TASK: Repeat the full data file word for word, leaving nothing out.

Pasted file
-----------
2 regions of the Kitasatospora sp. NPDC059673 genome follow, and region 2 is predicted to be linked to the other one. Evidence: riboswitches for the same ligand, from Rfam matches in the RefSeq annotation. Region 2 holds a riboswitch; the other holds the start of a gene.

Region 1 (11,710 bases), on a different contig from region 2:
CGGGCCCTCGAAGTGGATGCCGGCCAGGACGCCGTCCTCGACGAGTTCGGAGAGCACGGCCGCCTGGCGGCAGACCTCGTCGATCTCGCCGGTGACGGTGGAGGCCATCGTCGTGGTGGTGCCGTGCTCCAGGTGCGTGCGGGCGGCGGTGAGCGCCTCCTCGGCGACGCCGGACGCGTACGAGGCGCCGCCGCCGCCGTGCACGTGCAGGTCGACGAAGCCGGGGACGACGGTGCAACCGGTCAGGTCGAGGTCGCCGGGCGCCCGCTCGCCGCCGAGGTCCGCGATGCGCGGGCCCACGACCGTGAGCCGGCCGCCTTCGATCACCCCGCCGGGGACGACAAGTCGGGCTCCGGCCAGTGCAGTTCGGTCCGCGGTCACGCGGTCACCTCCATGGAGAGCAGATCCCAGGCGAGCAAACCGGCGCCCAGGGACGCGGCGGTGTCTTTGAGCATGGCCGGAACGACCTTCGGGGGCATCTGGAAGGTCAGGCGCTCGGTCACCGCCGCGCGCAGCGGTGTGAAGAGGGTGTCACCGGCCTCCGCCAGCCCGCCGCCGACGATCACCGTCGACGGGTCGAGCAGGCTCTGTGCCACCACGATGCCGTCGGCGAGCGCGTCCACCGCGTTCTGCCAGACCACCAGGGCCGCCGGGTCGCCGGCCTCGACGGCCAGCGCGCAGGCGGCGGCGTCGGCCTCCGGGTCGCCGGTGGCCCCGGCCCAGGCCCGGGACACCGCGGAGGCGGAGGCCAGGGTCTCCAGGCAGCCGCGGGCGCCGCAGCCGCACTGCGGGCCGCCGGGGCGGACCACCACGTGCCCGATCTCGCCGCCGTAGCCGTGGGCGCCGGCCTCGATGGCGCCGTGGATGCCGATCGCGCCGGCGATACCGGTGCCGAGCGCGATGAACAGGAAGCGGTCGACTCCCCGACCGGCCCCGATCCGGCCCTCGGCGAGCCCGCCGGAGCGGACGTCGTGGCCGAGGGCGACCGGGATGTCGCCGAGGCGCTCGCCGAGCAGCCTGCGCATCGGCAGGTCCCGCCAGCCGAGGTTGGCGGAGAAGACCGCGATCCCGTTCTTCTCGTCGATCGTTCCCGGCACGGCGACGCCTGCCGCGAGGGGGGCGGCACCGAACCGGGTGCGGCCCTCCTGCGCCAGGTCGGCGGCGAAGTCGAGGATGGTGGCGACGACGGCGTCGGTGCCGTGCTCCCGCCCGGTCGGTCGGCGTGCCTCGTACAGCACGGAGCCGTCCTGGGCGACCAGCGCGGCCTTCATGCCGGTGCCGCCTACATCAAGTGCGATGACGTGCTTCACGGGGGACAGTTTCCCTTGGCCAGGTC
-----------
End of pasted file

2 regions of the Kitasatospora sp. NPDC059673 genome follow, and region 2 is predicted to be linked to the other one. Evidence: riboswitches for the same ligand, from Rfam matches in the RefSeq annotation. Region 2 holds a riboswitch; the other holds the start of a gene.

Region 1 (11,710 bases), on a different contig from region 2:
CGGGCCCTCGAAGTGGATGCCGGCCAGGACGCCGTCCTCGACGAGTTCGGAGAGCACGGCCGCCTGGCGGCAGACCTCGTCGATCTCGCCGGTGACGGTGGAGGCCATCGTCGTGGTGGTGCCGTGCTCCAGGTGCGTGCGGGCGGCGGTGAGCGCCTCCTCGGCGACGCCGGACGCGTACGAGGCGCCGCCGCCGCCGTGCACGTGCAGGTCGACGAAGCCGGGGACGACGGTGCAACCGGTCAGGTCGAGGTCGCCGGGCGCCCGCTCGCCGCCGAGGTCCGCGATGCGCGGGCCCACGACCGTGAGCCGGCCGCCTTCGATCACCCCGCCGGGGACGACAAGTCGGGCTCCGGCCAGTGCAGTTCGGTCCGCGGTCACGCGGTCACCTCCATGGAGAGCAGATCCCAGGCGAGCAAACCGGCGCCCAGGGACGCGGCGGTGTCTTTGAGCATGGCCGGAACGACCTTCGGGGGCATCTGGAAGGTCAGGCGCTCGGTCACCGCCGCGCGCAGCGGTGTGAAGAGGGTGTCACCGGCCTCCGCCAGCCCGCCGCCGACGATCACCGTCGACGGGTCGAGCAGGCTCTGTGCCACCACGATGCCGTCGGCGAGCGCGTCCACCGCGTTCTGCCAGACCACCAGGGCCGCCGGGTCGCCGGCCTCGACGGCCAGCGCGCAGGCGGCGGCGTCGGCCTCCGGGTCGCCGGTGGCCCCGGCCCAGGCCCGGGACACCGCGGAGGCGGAGGCCAGGGTCTCCAGGCAGCCGCGGGCGCCGCAGCCGCACTGCGGGCCGCCGGGGCGGACCACCACGTGCCCGATCTCGCCGCCGTAGCCGTGGGCGCCGGCCTCGATGGCGCCGTGGATGCCGATCGCGCCGGCGATACCGGTGCCGAGCGCGATGAACAGGAAGCGGTCGACTCCCCGACCGGCCCCGATCCGGCCCTCGGCGAGCCCGCCGGAGCGGACGTCGTGGCCGAGGGCGACCGGGATGTCGCCGAGGCGCTCGCCGAGCAGCCTGCGCATCGGCAGGTCCCGCCAGCCGAGGTTGGCGGAGAAGACCGCGATCCCGTTCTTCTCGTCGATCGTTCCCGGCACGGCGACGCCTGCCGCGAGGGGGGCGGCACCGAACCGGGTGCGGCCCTCCTGCGCCAGGTCGGCGGCGAAGTCGAGGATGGTGGCGACGACGGCGTCGGTGCCGTGCTCCCGCCCGGTCGGTCGGCGTGCCTCGTACAGCACGGAGCCGTCCTGGGCGACCAGCGCGGCCTTCATGCCGGTGCCGCCTACATCAAGTGCGATGACGTGCTTCACGGGGGACAGTTTCCCTTGGCCAGGTC